First, the good news: CUSJ’s substantial brief to the Consultation was posted late last
week on the government website. There was no size limit on this submission, which is unusual, so it is the most comprehensive brief that we have submitted on this subject. The government received 59,000 responses to the Consultation. (Wow!)
Now, the bad news: It is a Herculean task to find a particular brief or to to search the government website. There is no search functionality, so trying to gather information is a bit like trying to read Shakespeare’s Hamlet by looking in the dictionary. (All the words are there, but they are not arranged into sentences.)
However, CUSJ’s Security go-to person, Jack Dodds, is cautiously optimistic, noting that the government report “appears to acknowledge that responses to the Consultation support many positions of CUSJ and other social justice groups.” Dodds sees the rejection of security agencies’ demand for “lawful access” to online information as reason for (guarded) celebration.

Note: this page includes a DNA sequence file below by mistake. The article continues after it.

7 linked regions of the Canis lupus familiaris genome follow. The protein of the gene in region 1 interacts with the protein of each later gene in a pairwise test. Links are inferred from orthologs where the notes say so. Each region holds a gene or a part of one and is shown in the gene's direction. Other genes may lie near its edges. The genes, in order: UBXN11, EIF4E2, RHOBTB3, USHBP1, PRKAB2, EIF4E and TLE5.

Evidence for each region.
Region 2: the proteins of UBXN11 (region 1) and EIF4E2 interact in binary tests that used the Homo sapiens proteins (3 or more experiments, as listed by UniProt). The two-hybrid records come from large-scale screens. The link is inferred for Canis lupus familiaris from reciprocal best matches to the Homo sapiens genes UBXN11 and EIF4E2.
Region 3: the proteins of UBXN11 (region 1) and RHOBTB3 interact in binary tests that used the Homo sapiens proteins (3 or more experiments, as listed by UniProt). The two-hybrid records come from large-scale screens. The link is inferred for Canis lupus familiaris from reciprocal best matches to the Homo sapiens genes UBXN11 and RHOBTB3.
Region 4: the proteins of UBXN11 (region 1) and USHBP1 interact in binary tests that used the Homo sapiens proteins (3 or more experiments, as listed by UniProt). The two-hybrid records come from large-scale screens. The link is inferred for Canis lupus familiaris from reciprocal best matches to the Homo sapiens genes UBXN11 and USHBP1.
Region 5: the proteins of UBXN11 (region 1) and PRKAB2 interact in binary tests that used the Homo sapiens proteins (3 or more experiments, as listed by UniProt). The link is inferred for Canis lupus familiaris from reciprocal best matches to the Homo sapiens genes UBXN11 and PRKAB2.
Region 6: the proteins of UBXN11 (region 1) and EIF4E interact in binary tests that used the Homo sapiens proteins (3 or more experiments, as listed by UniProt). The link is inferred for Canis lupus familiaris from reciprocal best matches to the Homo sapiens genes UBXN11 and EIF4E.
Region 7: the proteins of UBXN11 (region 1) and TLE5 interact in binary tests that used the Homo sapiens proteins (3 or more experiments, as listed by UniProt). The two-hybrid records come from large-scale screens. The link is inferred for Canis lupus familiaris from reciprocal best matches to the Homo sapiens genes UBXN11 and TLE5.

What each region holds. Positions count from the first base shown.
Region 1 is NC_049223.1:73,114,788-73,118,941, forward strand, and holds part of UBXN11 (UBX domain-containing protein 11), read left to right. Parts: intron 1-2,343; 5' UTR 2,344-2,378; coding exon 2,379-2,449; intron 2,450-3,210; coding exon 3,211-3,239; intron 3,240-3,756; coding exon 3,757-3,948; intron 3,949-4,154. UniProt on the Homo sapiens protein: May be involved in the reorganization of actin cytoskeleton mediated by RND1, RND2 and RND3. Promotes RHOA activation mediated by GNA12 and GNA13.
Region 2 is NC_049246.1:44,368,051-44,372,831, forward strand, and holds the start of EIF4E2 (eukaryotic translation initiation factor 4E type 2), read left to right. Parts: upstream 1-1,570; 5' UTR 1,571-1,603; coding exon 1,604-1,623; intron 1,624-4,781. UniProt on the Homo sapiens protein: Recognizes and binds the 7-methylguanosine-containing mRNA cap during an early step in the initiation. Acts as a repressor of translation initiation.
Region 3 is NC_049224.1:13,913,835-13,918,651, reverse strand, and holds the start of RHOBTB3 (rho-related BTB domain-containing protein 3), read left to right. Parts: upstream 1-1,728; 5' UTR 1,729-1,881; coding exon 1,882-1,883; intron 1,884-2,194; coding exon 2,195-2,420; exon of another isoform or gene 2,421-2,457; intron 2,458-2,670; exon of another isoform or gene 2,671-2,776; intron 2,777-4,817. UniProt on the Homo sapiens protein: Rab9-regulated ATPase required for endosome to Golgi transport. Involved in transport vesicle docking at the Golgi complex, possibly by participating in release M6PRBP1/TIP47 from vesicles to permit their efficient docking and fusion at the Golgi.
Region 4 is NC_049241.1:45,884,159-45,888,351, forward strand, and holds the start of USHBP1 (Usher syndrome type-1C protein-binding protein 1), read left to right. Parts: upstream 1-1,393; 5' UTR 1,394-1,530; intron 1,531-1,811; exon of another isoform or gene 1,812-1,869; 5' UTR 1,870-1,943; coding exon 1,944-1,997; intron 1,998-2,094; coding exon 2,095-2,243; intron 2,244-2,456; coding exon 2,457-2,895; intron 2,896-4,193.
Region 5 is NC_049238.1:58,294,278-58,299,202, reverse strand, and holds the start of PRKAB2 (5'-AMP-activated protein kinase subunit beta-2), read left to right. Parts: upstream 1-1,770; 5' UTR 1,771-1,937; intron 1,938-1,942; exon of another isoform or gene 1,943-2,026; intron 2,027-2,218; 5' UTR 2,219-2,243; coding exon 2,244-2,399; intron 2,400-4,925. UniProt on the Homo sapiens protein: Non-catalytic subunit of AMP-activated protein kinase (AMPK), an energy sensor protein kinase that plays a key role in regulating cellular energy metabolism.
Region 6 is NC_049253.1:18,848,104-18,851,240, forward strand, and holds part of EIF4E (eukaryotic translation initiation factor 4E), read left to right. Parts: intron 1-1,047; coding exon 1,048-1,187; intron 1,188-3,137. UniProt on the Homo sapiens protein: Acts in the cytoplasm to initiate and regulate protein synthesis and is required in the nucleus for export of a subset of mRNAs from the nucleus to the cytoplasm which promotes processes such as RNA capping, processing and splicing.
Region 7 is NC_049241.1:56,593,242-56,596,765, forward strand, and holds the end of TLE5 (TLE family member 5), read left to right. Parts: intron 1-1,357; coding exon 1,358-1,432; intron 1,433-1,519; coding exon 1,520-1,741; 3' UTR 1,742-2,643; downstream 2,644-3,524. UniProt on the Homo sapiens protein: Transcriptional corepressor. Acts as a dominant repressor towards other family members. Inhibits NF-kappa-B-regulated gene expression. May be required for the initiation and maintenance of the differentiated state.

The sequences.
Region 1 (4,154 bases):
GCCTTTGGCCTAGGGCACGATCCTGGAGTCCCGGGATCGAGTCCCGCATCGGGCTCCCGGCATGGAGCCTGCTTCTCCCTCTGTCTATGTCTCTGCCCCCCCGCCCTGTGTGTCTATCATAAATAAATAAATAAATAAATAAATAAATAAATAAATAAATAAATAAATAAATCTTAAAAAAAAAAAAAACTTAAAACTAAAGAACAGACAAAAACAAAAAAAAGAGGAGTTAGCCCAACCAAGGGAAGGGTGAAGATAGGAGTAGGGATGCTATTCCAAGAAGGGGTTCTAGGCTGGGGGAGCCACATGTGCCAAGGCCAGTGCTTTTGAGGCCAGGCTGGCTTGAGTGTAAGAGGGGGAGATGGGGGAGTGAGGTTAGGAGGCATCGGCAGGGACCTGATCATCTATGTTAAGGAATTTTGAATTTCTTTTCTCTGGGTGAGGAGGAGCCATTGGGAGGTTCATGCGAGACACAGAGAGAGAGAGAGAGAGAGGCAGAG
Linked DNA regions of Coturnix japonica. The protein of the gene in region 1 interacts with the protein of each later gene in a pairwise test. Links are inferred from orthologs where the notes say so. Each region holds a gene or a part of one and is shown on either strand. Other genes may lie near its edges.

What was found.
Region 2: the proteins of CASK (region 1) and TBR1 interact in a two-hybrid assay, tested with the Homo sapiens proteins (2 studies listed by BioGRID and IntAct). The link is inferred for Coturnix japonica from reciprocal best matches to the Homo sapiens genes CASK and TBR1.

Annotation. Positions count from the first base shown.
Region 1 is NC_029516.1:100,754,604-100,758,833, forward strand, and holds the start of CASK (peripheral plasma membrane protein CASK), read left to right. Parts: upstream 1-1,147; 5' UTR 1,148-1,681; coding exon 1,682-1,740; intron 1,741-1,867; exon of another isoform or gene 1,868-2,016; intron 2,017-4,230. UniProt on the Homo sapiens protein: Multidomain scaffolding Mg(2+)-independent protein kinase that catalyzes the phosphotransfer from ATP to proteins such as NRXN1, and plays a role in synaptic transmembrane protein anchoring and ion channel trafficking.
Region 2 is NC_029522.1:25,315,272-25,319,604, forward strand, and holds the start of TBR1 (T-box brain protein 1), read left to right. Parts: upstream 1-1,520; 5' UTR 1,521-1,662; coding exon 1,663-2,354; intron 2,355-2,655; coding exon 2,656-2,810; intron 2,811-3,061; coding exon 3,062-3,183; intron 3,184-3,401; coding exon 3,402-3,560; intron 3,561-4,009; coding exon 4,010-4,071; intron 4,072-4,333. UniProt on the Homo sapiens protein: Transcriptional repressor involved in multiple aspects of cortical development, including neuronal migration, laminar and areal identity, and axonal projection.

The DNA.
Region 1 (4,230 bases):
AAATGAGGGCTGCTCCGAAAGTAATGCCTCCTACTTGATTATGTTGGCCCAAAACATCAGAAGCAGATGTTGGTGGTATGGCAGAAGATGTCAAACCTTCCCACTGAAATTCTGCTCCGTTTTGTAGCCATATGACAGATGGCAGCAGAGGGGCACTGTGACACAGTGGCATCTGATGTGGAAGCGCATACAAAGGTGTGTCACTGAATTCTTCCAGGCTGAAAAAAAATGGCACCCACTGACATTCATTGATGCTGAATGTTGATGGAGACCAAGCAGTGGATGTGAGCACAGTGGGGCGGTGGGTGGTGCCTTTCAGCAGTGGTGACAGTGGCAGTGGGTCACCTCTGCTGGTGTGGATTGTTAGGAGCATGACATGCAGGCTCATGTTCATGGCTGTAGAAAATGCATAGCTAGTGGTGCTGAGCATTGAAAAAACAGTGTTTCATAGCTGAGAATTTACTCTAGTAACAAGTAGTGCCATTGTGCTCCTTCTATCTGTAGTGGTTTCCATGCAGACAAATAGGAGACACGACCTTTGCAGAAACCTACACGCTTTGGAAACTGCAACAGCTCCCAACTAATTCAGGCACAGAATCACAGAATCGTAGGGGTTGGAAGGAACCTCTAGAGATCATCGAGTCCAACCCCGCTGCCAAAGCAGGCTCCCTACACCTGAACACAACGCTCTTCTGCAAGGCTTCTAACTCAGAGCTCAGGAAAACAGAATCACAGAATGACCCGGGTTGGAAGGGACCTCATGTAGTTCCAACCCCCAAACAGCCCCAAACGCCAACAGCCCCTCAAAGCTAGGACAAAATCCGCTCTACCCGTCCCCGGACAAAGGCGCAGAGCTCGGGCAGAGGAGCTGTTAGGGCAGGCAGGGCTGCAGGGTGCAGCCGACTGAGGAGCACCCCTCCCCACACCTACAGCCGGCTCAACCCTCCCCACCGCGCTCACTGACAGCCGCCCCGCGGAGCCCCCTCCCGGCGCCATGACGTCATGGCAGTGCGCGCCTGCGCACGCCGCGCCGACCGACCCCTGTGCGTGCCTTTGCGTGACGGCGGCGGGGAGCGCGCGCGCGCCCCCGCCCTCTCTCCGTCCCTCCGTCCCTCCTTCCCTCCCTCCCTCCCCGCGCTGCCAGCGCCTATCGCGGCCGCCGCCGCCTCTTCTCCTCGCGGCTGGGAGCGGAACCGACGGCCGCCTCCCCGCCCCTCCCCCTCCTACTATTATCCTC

We hope that the overwhelming amount of briefs submitted in this consultation, although hard to find, will, by their sheer presence and volume, motivate Canada’s Minister of Public Safety Ralph Goodale to stand up to the security agency bureaucrats.
The June issue of JUSTnews, coming soon, will provide an analysis of the security consultations and their impact on Canadians.